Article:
The past twelve months have seen an unprecedented embrace of digital across the art market. From virtual viewing booths at prestigious art fairs to FaceTime tours of blue chip galleries to the explosive emergence of non-fungible token (NFT) artworks, separating short-term solutions and long-term trends is challenging. On February 26, the Art Newspaper’s Georgina Adam, Anny Shaw, and Anna Brady gathered (virtually) to reflect on the future of digital for the industry.
Could the GameStop manipulation be repeated in the art market?
No, says Adam, citing six reasons: supply, fungibility, affordability, lack of exchange, access limitations, and the inability to short the art market. For starters, the supply of art is dwarfed by the number of shares offered by companies — compare 47 million GameStop shares with the 40 million artworks traded in 2019. Furthermore, artworks are not interchangeable, i.e. non-fungible, as is the case with shares, and the process of quickly acquiring and flipping art is costly, cumbersome, and actively prevented by the art industry. Most basically, “you can’t short art just yet,” Adam says.
What does the rise of NFT artworks signify?
Potentially, the passage of generations. Christie’s decision to become the first major auction house to sell a standalone NFT artwork, Beeple’s Everydays: The First 5000 Days, and accept cryptocurrency Ethereum welcomes a younger, digitally native collector. Outside of auction houses, the growth of online platforms, such as Nifty Gateway and Open Sea, increases accessibility for those art market newcomers — no intimidating white cube spaces, no hobnobbing with dealers and galleries. “There’s market without traditional art market gatekeepers,” says Shaw. “Prices are transparent; they don’t depend on what level collector you are.”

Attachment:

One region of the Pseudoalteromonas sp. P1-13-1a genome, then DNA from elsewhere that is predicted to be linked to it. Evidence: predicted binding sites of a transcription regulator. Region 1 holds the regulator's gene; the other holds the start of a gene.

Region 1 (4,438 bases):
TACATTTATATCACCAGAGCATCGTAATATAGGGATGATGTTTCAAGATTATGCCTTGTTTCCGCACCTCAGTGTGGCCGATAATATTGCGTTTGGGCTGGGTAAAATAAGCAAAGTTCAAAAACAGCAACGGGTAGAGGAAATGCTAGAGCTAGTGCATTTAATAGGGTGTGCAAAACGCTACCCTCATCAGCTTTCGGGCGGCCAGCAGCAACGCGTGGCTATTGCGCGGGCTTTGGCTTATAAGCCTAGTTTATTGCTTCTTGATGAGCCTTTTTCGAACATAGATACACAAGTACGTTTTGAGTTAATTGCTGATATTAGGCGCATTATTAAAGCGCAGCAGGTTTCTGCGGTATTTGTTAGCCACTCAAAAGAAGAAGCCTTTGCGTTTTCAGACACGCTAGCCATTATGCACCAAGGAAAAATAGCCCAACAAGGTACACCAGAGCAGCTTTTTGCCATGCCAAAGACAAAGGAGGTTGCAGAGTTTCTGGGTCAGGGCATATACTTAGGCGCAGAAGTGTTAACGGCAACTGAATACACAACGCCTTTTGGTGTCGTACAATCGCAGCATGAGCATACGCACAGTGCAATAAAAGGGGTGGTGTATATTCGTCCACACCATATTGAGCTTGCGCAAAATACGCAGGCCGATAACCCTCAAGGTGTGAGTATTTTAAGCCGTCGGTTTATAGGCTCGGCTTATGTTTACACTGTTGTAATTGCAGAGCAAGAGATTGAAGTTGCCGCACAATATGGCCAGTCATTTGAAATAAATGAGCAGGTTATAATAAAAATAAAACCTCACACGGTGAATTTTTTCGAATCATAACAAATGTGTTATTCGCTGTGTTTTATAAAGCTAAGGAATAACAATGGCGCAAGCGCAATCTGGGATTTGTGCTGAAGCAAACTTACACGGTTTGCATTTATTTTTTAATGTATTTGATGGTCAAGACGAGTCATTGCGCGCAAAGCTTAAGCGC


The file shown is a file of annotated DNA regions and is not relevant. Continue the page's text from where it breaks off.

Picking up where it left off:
What are the additional applications of NFTs?
Beyond creating a new digital art market, NFTs have the potential to support the traditional sector. Tying physical works of art to an NFT could combat fakes and forgeries. This seems feasible for living artists who could simultaneously create a physical work and an NFT avatar — with the added bonus of receiving a commission each time it’s sold. It’s less clear how this would be achieved for older works, however. “Who is going to be the gatekeeper for this and put it on the blockchain?” Adam asked.
How will art fairs look in 2021 and beyond?
Many organizers are shifting schedules to summer, or indeed 2022, hoping the vaccine rollout makes the prospect of sharing air with several hundred strangers less daunting. Even so, the pandemic has likely changed art fairs for good. They will be smaller, hybrid, and more local, with many in the industry citing environmental concerns and “fair-tigue” as motivations. Some fairs are testing new revenue models: Frieze is expanding the offerings of its magazine subscription and Art Dubai is waiving booth fees in exchange for 50 percent of sales. Long-term, the online/offline hybrid model will develop further, says Shaw, “as websites become more sophisticated and AR [augmented reality] and VR [virtual reality] become par for the course. We are still in the beta phase.”